Americans are returning home are sharing their stories of living through the Paris terror.
"It was like 9/11 when you didn't know what was next," said Matt Laneve of Milford.
Laneve and his girlfriend, Amber Stanley, were spending a romantic weekend in Paris - meeting up with his daughter and her friend who are studying abroad.
They decided to go see the lights of the Eiffel Tower Friday night instead of dining near their Airbnb not from the Bataclan concert hall.
"We went left instead of going right," he said. "And had we gone right - we would have been in the middle of it."
Soon they would learn what was happening and immediately they went to the U.S. Embassy where they were met with armed guards.
"Heavy, heavy, heavy machine guns and firepower," said Laneve.
They were told to go back to where they were staying. They did, and encountered crowds of terrified people.
"There was quick movement and crowds of people and that's when you knew," said Stanley. "Get out as fast as you can."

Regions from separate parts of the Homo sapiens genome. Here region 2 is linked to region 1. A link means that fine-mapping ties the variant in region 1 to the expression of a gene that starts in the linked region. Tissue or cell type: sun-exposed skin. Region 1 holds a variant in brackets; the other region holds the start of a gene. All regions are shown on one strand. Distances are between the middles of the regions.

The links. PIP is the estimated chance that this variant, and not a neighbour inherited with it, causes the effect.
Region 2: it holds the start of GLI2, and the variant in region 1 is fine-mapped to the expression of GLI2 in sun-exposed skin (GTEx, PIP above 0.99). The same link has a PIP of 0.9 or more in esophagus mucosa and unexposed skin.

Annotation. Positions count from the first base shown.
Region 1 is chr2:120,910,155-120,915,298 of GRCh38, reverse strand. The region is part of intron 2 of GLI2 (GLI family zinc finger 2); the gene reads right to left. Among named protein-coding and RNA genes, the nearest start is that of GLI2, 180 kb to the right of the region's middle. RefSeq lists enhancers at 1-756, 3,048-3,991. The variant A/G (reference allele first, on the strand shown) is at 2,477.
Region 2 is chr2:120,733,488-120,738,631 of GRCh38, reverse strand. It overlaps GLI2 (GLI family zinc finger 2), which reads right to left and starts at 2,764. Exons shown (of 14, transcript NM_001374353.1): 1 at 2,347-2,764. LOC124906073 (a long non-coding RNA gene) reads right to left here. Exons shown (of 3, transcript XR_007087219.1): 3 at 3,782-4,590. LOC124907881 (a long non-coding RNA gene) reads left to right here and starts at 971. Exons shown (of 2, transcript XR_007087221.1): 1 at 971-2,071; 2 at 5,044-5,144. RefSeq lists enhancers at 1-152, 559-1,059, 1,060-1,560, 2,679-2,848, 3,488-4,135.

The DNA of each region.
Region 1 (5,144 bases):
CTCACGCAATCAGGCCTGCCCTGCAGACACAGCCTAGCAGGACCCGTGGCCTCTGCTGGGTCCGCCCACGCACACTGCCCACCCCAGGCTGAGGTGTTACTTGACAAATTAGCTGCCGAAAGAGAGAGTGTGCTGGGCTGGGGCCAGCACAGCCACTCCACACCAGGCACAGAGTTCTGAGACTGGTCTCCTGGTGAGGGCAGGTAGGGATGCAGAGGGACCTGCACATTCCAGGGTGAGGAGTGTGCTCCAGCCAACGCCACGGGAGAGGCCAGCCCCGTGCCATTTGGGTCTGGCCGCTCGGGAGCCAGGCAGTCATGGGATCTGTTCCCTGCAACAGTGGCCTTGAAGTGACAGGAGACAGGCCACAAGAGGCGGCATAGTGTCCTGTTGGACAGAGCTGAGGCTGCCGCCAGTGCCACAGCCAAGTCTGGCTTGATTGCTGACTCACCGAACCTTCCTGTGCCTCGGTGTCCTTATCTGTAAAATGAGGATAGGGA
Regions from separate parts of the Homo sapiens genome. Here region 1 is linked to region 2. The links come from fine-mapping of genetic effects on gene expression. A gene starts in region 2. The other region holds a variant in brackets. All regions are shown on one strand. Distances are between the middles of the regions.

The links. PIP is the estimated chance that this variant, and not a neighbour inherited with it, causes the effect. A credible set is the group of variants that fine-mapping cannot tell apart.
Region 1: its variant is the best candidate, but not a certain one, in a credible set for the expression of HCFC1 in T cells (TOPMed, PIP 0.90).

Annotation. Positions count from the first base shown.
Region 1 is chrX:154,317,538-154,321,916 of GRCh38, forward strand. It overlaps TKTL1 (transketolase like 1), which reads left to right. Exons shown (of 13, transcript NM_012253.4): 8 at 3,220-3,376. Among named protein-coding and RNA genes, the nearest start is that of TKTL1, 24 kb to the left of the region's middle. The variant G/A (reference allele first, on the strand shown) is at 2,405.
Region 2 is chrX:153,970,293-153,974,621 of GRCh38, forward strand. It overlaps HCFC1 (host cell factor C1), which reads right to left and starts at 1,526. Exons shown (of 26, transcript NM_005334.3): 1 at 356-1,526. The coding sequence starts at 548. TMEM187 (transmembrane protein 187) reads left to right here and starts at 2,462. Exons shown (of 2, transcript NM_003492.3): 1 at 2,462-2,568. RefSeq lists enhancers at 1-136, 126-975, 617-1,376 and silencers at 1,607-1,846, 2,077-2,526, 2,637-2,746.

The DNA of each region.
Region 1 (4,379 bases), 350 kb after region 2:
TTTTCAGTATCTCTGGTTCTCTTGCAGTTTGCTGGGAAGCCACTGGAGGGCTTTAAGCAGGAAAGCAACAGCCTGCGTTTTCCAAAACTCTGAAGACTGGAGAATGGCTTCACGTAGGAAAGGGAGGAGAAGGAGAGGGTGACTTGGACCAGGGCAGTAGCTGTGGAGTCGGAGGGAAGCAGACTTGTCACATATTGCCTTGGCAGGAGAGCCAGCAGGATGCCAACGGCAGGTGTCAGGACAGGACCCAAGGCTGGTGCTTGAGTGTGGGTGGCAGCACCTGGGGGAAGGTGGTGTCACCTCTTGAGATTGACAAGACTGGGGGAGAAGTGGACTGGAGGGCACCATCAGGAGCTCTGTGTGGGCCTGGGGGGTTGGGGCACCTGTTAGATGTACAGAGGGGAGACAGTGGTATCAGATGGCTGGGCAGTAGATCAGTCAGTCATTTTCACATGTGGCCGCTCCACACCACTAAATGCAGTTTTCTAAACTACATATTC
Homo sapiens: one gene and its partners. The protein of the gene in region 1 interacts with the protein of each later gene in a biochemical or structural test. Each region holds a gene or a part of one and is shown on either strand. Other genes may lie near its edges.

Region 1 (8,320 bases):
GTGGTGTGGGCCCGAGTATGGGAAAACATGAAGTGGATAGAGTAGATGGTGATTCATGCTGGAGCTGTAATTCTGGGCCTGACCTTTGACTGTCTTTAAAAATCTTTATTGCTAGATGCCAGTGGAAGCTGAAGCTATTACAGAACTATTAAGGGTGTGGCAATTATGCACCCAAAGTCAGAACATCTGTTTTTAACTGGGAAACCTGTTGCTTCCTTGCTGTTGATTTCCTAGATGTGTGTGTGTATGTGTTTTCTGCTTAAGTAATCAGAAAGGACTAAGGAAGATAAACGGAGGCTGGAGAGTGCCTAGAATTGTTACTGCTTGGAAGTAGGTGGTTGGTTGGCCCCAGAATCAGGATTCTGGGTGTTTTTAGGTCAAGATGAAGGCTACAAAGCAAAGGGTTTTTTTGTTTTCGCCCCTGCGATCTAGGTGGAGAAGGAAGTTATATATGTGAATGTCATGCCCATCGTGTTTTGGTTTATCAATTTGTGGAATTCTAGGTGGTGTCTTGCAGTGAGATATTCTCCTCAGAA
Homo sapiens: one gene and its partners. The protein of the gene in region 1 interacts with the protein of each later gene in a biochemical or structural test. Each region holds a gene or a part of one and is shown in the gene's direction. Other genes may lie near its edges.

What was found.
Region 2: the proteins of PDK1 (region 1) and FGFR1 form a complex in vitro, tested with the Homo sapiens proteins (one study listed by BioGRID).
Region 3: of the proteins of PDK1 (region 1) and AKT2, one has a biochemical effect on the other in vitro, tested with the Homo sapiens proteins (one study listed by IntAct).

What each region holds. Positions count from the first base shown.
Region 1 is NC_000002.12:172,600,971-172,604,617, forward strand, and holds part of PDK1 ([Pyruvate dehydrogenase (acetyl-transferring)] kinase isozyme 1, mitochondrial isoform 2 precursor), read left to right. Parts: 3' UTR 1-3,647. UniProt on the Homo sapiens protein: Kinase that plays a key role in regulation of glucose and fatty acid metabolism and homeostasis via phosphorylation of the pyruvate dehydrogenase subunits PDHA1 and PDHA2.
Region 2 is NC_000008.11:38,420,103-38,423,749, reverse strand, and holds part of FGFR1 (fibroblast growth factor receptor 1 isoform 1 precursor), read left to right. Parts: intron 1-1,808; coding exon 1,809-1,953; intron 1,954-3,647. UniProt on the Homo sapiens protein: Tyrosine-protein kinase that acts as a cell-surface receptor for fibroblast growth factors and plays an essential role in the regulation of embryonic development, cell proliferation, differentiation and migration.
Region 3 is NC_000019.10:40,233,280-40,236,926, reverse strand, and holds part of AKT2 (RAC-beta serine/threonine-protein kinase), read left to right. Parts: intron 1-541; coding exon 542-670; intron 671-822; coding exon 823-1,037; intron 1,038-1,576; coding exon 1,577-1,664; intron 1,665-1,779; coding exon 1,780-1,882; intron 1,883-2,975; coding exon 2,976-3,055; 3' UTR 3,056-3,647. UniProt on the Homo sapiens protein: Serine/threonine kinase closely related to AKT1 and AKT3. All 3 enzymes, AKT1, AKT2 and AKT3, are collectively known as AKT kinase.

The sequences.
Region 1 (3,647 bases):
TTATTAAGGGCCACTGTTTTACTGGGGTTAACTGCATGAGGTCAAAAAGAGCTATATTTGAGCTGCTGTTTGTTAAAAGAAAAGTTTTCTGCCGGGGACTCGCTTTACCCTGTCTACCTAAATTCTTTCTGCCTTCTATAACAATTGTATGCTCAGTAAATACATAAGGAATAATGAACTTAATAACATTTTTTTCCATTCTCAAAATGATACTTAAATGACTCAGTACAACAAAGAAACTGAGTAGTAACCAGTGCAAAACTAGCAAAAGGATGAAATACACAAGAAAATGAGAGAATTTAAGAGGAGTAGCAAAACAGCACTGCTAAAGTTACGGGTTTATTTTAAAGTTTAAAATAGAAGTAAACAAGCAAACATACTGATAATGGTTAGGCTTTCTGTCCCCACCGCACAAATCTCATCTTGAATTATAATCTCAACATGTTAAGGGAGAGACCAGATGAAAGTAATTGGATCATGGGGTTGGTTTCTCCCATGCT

"A lot of heavy police movement, police presence. But just a lot of people, moving very fast."
They were holed up in for 17 hours - listening to news reports and nervous about what was to come.
Matt, an Army captain during the first Gulf War, Special Forces, said he was on high alert.
"Sixty dead, 80 dead, 100 dead, 150 dead," he said. "And then we heard man on the loose. On the loose, in the street with grenades and an explosive vest.”
The reports were terrifying - but they were safe, locked down. They finally emerged on Saturday - taking a selfie on the street, deciding they would not be scared.
"We can't let them do that - we can't be afraid," Stanley said.
After their terrifying experience, Matt and Amber have advice for others traveling abroad - always know where you are, and where help is available.
"Really make sure you know where your Embassies and Consulates are,” Laneve said. “Make sure you know your surroundings, make sure you know what your getaway plan is.
“And it’s sad that we have to think that way, but we do.”
It took 27 hours to get back - but they are happy to be home.